1400: Thomas le Despenser, for the Epiphany Rising

Add comment January 13th, 2018 Headsman

On this date in 1400, the Thomas le Despenser was beheaded — as much a lynching as an execution — by a mob at Bristol.

“I have to London sent
The heads of Salisbury, Spencer, Blunt, and Kent.”

-Henry’s loyal (for now) nobleman Northumberland summing up the destruction of the Epiphany Rising in the last scene of Shakespeare’s Richard II

House Despenser had painstakingly rebuilt its position in the three generations since Thomas’s great-grandfather, the notorious royal favorite Hugh Despenser, was grotesquely butchered for the pleasure of Roger Mortimer. (Readers interested in a deep dive should consult this doctoral thesis (pdf))

By the end of the 14th century, the family patriarch, our man Thomas, had by 1397 parlayed his firm support of Richard II against the Lord Appellant into elevation to a peerage created just for him, the Earldom of Gloucester.

The “Gloucester” sobriquet had just gone onto the market thanks to the beheading that year of the attainted Duke of Gloucester and the consequent revocation of that patrimony. This ought to have been a hint, if his ancestors’ fate did not suffice, that such glories are fleeting. Thomas le Despenser had barely two years to enjoy his newfound rank before Richard II was deposed by Henry Bolingbroke who now styled himself Henry IV.

Despite initially making his terms with the new regime, Despenser joined a conspiracy of nobles that contemplated a coup d’etat during the 1399-1400 holidays — the Epiphany Rising, whose misfire has brought other victims to our attention previously.* Titles are the least of what one forfeits in such circumstances; Thomas managed to grab a boat for Cardiff and possible refuge but to his unhappy surprise the ship’s captain put in at Bristol to deliver him to his enemies: death was summary, his head posted to the capital for duty on the London Bridge.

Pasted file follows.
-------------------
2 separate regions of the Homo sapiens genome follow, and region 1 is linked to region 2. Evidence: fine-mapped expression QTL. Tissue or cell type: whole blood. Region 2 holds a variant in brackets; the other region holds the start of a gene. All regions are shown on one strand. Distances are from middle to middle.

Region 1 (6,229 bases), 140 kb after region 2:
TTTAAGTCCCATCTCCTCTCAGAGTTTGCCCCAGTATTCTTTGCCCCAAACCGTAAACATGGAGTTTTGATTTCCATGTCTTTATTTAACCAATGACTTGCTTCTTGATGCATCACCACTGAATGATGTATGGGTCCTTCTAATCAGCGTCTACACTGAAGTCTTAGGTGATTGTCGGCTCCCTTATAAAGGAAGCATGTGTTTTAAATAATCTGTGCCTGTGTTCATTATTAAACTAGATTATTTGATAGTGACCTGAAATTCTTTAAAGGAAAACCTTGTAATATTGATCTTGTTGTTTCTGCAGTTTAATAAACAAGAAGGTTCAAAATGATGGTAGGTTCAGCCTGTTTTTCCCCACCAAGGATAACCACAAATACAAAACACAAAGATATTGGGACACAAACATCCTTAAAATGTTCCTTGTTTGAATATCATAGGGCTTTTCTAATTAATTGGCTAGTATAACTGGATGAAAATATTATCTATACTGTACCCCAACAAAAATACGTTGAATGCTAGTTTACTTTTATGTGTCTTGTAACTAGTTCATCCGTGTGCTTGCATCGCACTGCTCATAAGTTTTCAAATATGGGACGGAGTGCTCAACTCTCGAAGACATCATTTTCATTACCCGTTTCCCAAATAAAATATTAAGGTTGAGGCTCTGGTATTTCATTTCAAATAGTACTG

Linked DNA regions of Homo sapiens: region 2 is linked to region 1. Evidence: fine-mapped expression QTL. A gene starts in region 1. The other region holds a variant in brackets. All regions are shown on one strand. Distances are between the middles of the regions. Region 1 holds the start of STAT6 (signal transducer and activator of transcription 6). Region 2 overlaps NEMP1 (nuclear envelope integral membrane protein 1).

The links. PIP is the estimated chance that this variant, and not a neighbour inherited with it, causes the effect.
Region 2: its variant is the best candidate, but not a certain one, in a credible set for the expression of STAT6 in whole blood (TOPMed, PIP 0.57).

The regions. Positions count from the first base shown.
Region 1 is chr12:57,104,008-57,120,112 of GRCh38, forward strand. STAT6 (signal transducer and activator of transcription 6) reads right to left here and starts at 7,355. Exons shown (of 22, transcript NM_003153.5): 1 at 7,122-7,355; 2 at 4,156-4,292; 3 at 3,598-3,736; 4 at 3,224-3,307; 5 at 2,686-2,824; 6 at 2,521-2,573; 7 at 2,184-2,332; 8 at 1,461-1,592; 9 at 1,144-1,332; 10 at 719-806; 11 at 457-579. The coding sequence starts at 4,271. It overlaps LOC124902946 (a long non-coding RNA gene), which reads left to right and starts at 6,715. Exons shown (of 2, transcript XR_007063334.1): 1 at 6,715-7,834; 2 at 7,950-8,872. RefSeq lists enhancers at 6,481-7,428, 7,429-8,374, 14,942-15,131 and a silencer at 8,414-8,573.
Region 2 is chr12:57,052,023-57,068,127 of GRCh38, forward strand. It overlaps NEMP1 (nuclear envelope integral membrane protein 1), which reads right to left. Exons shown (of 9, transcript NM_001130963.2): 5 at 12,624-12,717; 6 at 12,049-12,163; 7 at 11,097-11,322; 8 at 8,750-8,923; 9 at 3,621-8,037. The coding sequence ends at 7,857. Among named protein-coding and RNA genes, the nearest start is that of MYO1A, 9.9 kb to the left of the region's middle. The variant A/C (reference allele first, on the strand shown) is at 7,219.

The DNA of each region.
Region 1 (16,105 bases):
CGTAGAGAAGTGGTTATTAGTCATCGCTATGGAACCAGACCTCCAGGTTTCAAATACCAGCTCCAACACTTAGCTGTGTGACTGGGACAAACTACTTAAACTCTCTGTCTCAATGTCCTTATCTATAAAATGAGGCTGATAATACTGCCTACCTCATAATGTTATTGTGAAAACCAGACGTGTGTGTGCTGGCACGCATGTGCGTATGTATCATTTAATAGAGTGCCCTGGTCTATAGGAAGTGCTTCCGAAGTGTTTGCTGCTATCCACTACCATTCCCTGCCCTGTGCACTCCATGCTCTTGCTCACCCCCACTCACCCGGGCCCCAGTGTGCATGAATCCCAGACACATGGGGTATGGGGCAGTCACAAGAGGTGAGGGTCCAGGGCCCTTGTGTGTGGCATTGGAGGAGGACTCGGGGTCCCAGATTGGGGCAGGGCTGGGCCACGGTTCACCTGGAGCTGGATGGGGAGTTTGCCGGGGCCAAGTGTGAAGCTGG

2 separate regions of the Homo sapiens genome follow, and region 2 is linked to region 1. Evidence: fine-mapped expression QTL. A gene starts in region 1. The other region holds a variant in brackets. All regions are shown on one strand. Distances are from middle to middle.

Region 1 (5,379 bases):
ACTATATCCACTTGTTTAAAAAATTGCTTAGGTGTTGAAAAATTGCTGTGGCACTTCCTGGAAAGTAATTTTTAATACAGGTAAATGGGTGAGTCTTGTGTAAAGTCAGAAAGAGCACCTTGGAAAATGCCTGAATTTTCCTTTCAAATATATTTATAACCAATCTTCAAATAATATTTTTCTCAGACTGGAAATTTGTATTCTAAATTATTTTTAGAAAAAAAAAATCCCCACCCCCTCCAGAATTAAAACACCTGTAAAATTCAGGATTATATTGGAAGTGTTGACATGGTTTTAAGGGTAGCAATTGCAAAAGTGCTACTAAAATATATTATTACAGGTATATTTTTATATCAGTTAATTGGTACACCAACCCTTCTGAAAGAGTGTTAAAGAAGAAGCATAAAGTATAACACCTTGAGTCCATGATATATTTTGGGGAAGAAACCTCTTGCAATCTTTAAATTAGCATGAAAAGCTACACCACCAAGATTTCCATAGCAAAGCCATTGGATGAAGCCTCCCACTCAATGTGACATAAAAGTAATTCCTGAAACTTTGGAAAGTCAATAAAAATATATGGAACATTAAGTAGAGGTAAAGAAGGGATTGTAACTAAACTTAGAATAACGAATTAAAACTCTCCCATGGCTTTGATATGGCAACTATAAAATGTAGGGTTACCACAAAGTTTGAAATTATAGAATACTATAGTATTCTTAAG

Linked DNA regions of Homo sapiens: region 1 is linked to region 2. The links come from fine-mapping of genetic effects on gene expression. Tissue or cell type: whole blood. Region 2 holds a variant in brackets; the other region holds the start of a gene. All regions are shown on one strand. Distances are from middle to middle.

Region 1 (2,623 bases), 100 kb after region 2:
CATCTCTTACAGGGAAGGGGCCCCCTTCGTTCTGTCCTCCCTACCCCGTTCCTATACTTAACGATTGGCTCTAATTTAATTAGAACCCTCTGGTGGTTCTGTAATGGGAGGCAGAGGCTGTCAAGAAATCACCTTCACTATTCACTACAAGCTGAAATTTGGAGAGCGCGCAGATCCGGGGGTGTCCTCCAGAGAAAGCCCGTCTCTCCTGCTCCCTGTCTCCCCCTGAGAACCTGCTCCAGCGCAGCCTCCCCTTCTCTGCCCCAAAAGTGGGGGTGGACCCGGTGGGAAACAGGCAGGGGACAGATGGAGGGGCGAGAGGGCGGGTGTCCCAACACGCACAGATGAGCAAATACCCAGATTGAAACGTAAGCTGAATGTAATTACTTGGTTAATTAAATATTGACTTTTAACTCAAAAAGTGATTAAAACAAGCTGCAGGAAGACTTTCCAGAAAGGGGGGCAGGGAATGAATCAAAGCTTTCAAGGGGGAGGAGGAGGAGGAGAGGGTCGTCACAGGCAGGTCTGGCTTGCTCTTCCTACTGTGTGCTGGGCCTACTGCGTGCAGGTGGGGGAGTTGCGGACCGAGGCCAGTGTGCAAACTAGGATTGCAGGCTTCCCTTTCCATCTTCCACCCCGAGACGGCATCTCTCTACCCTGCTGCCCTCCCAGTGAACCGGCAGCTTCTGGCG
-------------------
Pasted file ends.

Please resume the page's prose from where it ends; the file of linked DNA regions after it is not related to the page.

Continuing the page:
The Despensers had already proven the resilience of their line in the face of the violent death of this or that scion and although this was a rough coda for their century of glory they were not done for the English political scene by a long shot. Thomas’s widow Constance** got her own plotting afoot by conspiring unsuccessfully in 1405 to kidnap Richard II’s heir from Henry’s custody as an instrument to leverage for political realignment. (Constance, Executed Today is grieved to report, was not executed for this.)

* Episode 134 of the History of England podcast grapples with the Epiphany Rising.

** Constance’s brother is popularly believed to have betrayed the Epiphany Rising.

On this day..

Entry Filed under: 14th Century,Beheaded,Borderline "Executions",Capital Punishment,Death Penalty,England,Execution,History,Lynching,No Formal Charge,Nobility,Power,Public Executions,Summary Executions,Treason

Tags: , , , , , , , , ,

1400: Sir Thomas Blount, “bowels burning before him”

2 comments January 12th, 2013 Headsman

On this date in 1400, Sir Thomas Blount was drawn and quartered at Oxford.

He was a loyalist of the latterly deposed (and soon to be murdered) Richard II. Blount took part in the Epiphany Rising plot against the usurper Henry IV.